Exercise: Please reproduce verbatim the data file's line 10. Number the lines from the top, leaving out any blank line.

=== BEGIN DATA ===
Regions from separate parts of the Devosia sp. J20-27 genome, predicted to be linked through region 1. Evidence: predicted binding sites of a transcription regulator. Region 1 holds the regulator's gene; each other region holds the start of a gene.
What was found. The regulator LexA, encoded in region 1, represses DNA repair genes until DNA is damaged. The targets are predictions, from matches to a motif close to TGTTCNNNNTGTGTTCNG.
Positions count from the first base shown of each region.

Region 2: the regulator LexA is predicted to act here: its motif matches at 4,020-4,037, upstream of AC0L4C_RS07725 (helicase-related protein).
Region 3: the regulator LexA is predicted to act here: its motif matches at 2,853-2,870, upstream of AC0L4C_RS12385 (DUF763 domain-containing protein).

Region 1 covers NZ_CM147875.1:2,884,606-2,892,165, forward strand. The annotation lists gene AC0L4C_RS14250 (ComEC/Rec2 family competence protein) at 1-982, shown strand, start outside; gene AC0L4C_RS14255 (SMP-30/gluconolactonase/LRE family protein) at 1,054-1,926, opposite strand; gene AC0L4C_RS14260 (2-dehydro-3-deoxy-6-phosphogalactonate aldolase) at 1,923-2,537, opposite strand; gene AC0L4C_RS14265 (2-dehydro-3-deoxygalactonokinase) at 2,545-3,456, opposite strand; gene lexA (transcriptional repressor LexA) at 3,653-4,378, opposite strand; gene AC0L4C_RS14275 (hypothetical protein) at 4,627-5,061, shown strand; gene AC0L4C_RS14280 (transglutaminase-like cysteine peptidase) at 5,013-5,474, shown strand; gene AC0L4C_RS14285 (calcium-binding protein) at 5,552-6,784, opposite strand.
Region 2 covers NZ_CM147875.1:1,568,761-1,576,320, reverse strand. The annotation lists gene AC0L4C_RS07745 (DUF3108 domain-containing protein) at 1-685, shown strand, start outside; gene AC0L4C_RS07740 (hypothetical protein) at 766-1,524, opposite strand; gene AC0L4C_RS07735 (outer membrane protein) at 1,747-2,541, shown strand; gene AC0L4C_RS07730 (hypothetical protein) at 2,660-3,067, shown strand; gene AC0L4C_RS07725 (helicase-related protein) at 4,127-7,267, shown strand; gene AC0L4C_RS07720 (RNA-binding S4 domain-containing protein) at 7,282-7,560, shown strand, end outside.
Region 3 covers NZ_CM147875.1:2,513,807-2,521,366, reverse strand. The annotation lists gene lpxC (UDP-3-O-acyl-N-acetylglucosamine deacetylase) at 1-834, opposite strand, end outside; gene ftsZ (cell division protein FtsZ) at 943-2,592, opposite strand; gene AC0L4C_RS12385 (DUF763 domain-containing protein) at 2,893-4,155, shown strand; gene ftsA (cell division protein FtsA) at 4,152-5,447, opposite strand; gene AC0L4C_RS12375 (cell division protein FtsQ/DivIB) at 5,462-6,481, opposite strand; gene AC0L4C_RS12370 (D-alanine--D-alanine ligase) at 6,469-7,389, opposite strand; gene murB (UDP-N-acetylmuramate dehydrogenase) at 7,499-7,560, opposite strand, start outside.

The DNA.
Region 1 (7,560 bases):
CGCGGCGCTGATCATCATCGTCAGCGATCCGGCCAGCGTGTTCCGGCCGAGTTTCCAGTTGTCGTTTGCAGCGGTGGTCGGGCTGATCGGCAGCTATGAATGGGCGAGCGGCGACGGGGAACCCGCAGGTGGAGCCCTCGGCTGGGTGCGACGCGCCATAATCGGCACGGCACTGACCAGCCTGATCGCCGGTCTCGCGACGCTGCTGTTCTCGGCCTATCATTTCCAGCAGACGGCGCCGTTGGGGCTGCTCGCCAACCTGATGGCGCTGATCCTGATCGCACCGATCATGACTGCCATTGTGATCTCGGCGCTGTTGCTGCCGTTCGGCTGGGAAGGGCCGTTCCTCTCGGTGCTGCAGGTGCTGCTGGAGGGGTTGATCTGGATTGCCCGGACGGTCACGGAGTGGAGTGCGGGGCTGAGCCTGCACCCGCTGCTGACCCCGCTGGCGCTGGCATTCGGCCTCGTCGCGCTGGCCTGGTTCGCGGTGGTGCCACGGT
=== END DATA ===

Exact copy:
Region 1 (7,560 bases):